Cold Day in Hell

It’s the end of the world as we know it, And I feel fine…

– R.E.M.

In the 1970s, you may recall, dear reader, Lester Brown and the proto-environmental groups of the time thought they were on to something. It seemed to them that the days were getting colder. What if the entire world was entering a cold spell?

Cooler weather would cause big trouble, they said; crops yields would go down and millions would starve. The alarum was also rung on the energy situation; it was widely believed that the world would soon run out of oil and that people would soon "shiver in the dark."

But in the next two decades people began to notice that they weren’t shivering at all; they were sweating. And the price of oil wasn’t going to $100 a barrel as forecast; it was dropping below $10.

One of the charms of this tattered old ball we live on is that it continually frustrates those who try to figure it out. Nature, in her majestic coquetry, is not about to make it easy for the soothsayer, market strategist or professional meddler. No sooner has he announced his forecast than the whole world seems to change and he is held up to public ridicule.

That stops the smart ones. The rest of us go on with our guesswork. We know we will never get the whole picture, but we think we might get enough of it to claim a little edge over the next fellow.

The average baby boomer is about 47 years old. He probably first became of aware of stocks only 10 to 15 years ago. Until recently, his entire experience with the stock market was one of rising prices. And everything he read or heard on TV confirmed his observation – that stocks always go up. Then, James K. Glassman confirmed his fantasies with his book entitled, "Dow 36,000." Who could blame the poor boomer for not laughing?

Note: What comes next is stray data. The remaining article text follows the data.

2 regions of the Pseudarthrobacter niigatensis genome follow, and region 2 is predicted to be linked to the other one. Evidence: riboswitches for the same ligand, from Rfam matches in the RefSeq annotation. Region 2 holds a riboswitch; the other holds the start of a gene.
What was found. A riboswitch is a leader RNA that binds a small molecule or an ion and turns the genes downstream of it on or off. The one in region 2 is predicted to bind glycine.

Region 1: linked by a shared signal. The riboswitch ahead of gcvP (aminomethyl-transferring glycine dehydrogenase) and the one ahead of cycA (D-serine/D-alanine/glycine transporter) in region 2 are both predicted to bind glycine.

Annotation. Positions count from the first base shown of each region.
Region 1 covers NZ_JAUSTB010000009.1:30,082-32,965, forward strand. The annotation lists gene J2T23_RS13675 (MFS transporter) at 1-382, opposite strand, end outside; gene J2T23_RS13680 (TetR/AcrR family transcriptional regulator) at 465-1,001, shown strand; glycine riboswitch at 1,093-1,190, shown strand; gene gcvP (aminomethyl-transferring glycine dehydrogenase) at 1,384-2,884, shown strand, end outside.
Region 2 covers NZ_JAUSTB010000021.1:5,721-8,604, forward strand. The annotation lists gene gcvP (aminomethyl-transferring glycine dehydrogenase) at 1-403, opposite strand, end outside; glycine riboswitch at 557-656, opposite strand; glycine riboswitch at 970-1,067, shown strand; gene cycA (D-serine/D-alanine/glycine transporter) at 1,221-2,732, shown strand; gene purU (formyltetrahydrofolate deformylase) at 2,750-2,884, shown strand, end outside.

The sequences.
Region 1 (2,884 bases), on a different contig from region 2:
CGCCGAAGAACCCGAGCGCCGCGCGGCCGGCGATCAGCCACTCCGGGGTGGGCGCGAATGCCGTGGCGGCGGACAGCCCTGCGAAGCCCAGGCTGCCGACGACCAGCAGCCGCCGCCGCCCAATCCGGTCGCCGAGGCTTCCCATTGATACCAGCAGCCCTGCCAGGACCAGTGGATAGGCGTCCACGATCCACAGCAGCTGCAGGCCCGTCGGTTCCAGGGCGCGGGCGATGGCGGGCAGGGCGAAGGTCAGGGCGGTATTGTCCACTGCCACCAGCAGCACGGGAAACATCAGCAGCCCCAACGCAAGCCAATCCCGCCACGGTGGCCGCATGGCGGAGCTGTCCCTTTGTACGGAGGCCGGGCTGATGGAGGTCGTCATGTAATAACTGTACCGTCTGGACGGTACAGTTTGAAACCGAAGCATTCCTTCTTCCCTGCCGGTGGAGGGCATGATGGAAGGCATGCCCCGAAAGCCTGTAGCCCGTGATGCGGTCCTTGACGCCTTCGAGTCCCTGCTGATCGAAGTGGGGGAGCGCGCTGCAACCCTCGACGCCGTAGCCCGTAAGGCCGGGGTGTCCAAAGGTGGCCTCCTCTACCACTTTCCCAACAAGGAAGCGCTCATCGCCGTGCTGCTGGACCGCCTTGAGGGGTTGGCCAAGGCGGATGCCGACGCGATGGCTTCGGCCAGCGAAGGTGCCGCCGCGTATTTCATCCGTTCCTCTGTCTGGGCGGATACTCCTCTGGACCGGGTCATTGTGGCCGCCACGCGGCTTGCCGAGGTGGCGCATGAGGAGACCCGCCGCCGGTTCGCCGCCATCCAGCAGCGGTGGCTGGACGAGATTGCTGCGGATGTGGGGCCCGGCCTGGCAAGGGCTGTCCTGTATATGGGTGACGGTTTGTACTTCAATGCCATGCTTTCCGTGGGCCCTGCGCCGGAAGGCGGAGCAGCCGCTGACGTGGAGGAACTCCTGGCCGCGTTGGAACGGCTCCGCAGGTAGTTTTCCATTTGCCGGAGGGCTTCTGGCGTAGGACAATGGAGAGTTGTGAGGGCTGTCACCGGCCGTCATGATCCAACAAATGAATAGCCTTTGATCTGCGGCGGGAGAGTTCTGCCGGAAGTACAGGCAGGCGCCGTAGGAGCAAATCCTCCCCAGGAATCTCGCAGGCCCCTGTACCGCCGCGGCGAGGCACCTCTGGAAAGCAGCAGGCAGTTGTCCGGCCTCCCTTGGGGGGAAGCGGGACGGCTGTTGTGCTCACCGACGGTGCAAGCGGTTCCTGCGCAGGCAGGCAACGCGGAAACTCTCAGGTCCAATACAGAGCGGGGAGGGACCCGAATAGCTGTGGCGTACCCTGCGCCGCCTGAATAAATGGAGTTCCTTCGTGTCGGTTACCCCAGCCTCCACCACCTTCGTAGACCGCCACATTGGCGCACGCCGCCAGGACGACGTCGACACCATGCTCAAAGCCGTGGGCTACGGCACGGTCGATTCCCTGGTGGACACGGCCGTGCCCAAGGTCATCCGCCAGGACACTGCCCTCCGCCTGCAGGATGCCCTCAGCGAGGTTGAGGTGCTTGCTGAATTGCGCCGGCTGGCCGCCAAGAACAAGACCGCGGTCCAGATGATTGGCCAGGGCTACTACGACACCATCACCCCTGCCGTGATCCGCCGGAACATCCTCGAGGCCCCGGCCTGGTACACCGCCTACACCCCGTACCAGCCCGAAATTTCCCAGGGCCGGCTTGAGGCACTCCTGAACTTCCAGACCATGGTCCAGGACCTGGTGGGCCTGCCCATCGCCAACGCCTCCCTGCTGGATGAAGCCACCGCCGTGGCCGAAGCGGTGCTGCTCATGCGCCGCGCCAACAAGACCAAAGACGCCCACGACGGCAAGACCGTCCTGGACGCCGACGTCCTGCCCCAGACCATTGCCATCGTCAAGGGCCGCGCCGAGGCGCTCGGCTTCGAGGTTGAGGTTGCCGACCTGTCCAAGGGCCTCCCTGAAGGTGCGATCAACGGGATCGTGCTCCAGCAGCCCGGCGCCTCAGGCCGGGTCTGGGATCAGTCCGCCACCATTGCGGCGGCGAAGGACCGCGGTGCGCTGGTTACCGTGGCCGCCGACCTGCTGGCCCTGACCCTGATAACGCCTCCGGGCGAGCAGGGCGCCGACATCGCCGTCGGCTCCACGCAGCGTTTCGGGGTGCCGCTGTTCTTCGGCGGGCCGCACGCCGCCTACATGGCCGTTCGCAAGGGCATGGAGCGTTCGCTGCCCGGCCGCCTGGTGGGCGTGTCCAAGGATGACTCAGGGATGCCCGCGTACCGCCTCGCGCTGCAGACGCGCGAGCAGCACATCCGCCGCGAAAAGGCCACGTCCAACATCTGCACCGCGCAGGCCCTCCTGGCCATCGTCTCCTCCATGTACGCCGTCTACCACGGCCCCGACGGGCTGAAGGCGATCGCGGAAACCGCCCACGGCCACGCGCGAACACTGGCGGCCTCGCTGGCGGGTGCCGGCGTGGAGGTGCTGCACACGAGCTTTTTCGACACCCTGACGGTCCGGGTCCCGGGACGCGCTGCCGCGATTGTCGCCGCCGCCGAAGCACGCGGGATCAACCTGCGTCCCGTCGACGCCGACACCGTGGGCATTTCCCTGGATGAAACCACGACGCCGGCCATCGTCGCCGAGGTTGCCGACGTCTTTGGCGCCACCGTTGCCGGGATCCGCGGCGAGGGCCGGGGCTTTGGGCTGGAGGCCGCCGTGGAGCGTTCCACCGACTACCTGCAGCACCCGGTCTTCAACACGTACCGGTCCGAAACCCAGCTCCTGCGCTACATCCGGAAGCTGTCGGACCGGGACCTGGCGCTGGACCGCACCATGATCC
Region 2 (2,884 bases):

Your editor can recall a time when the winters seemed colder. In the ’50s and ’60s children played ice hockey on the West River, a salty indentation in the Chesapeake Bay, and one year the river froze so solid that you could drop a Republican congressman from a height of 10 feet or more, head first, without cracking the ice.

It was in 1964, or perhaps ’65, that Oscar Turner got drunk and drove a school bus across the river, just to prove how thick the ice had become.

In Europe too, most people over 40 recall cooler winters. Of course, many years ago, Europe must have been much colder. Just look at the Dutch masters. Back in the 16th century the canals of Holland must have frozen over regularly; now, they rarely do. Huge piles of firewood are still ricked up throughout the countryside in anticipation. But for the last few years, winters have been mild and few people have smirked or giggled at the global warming crowd.

Is the earth really heating up?

"It depends on where and how you measure it," say the scientists. But most measures confirm a warming trend. And for the last 2 decades, Lester Brown and the other career alarmists have been on the case. There is no need to worry about oil, they say; we’re not running out of the stuff after all. Instead, we have too much, and it’s heating up the planet. Global cooling has been orphaned; global warming has been taken in by nearly everyone. And, of course, it is a big threat to the world; millions will starve, and so forth…unless we do something involving spending a lot of other peoples’ money.

What a pity! Along comes Robert B. Gagosian, chief of the Woods Hole Oceanographic Institution with a surprise:

"Evidence from several sources has amassed and coalesced over the past 10 to 15 years. it points to a completely different – almost counterintuitive – scenario.

"Global warming could actually lead to a big chill in some parts of the world. If the atmosphere continues to warm, it could soon trigger a dramatic and abrupt cooling throughout the North Atlantic region…

"Average winter temperatures could drop by 5 degrees Fahrenheit over much of the United States, and by 10 degrees in the northeastern United States and in Europe. That’s enough to send mountain glaciers advancing down from the Alps. To freeze rivers and harbors and bind North Atlantic shipping lanes in ice. To disrupt the operation of ground and air transportation. To cause energy needs to soar exponentially.

"These changes could happen within a decade, and they could persist for hundreds of years."

Gagosian explains that the climate of the north Atlantic is dominated by "the Great Ocean Conveyor," commonly known as the Gulf Stream. As the water from the Gulf arrives in the north Atlantic it gives up its heat to the atmosphere…which is carried over to Europe and softens winter temperatures.